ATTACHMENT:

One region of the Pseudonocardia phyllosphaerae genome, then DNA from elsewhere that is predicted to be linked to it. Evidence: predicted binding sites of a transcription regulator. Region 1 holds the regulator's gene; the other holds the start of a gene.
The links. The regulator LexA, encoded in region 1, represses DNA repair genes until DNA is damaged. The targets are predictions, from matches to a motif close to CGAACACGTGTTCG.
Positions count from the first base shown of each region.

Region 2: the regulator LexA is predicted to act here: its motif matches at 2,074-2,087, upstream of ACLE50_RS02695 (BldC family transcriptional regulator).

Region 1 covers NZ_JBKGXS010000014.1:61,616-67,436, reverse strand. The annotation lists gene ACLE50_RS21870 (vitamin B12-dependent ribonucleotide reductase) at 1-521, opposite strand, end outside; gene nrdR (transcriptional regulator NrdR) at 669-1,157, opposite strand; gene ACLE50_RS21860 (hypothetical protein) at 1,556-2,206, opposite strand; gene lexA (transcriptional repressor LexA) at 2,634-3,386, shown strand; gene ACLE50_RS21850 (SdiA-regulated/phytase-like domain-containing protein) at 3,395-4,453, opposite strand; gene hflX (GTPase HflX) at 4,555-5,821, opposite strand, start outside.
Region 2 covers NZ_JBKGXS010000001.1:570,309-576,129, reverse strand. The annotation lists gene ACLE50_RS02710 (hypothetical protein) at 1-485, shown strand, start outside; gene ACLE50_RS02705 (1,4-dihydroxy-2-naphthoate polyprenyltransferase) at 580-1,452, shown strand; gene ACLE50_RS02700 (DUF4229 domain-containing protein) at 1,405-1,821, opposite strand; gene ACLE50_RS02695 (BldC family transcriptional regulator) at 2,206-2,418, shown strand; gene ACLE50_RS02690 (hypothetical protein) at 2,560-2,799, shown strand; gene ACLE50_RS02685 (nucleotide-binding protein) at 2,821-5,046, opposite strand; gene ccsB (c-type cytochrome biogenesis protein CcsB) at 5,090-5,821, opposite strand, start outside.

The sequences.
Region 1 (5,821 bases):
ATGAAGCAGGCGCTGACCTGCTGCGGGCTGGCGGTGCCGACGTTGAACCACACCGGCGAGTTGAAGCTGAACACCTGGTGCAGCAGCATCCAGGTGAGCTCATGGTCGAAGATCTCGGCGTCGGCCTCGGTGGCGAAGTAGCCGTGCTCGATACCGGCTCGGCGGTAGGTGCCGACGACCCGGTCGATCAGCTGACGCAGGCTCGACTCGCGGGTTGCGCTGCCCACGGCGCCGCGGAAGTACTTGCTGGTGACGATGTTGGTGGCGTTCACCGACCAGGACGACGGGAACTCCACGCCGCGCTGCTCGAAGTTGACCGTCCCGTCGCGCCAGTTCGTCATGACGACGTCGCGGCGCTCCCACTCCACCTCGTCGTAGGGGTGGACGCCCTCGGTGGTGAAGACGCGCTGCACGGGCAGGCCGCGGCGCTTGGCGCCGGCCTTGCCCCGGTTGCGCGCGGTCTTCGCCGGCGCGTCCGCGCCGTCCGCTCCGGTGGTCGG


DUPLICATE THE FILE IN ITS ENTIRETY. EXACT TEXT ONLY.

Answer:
One region of the Pseudonocardia phyllosphaerae genome, then DNA from elsewhere that is predicted to be linked to it. Evidence: predicted binding sites of a transcription regulator. Region 1 holds the regulator's gene; the other holds the start of a gene.
The links. The regulator LexA, encoded in region 1, represses DNA repair genes until DNA is damaged. The targets are predictions, from matches to a motif close to CGAACACGTGTTCG.
Positions count from the first base shown of each region.

Region 2: the regulator LexA is predicted to act here: its motif matches at 2,074-2,087, upstream of ACLE50_RS02695 (BldC family transcriptional regulator).

Region 1 covers NZ_JBKGXS010000014.1:61,616-67,436, reverse strand. The annotation lists gene ACLE50_RS21870 (vitamin B12-dependent ribonucleotide reductase) at 1-521, opposite strand, end outside; gene nrdR (transcriptional regulator NrdR) at 669-1,157, opposite strand; gene ACLE50_RS21860 (hypothetical protein) at 1,556-2,206, opposite strand; gene lexA (transcriptional repressor LexA) at 2,634-3,386, shown strand; gene ACLE50_RS21850 (SdiA-regulated/phytase-like domain-containing protein) at 3,395-4,453, opposite strand; gene hflX (GTPase HflX) at 4,555-5,821, opposite strand, start outside.
Region 2 covers NZ_JBKGXS010000001.1:570,309-576,129, reverse strand. The annotation lists gene ACLE50_RS02710 (hypothetical protein) at 1-485, shown strand, start outside; gene ACLE50_RS02705 (1,4-dihydroxy-2-naphthoate polyprenyltransferase) at 580-1,452, shown strand; gene ACLE50_RS02700 (DUF4229 domain-containing protein) at 1,405-1,821, opposite strand; gene ACLE50_RS02695 (BldC family transcriptional regulator) at 2,206-2,418, shown strand; gene ACLE50_RS02690 (hypothetical protein) at 2,560-2,799, shown strand; gene ACLE50_RS02685 (nucleotide-binding protein) at 2,821-5,046, opposite strand; gene ccsB (c-type cytochrome biogenesis protein CcsB) at 5,090-5,821, opposite strand, start outside.

The sequences.
Region 1 (5,821 bases):
ATGAAGCAGGCGCTGACCTGCTGCGGGCTGGCGGTGCCGACGTTGAACCACACCGGCGAGTTGAAGCTGAACACCTGGTGCAGCAGCATCCAGGTGAGCTCATGGTCGAAGATCTCGGCGTCGGCCTCGGTGGCGAAGTAGCCGTGCTCGATACCGGCTCGGCGGTAGGTGCCGACGACCCGGTCGATCAGCTGACGCAGGCTCGACTCGCGGGTTGCGCTGCCCACGGCGCCGCGGAAGTACTTGCTGGTGACGATGTTGGTGGCGTTCACCGACCAGGACGACGGGAACTCCACGCCGCGCTGCTCGAAGTTGACCGTCCCGTCGCGCCAGTTCGTCATGACGACGTCGCGGCGCTCCCACTCCACCTCGTCGTAGGGGTGGACGCCCTCGGTGGTGAAGACGCGCTGCACGGGCAGGCCGCGGCGCTTGGCGCCGGCCTTGCCCCGGTTGCGCGCGGTCTTCGCCGGCGCGTCCGCGCCGTCCGCTCCGGTGGTCGG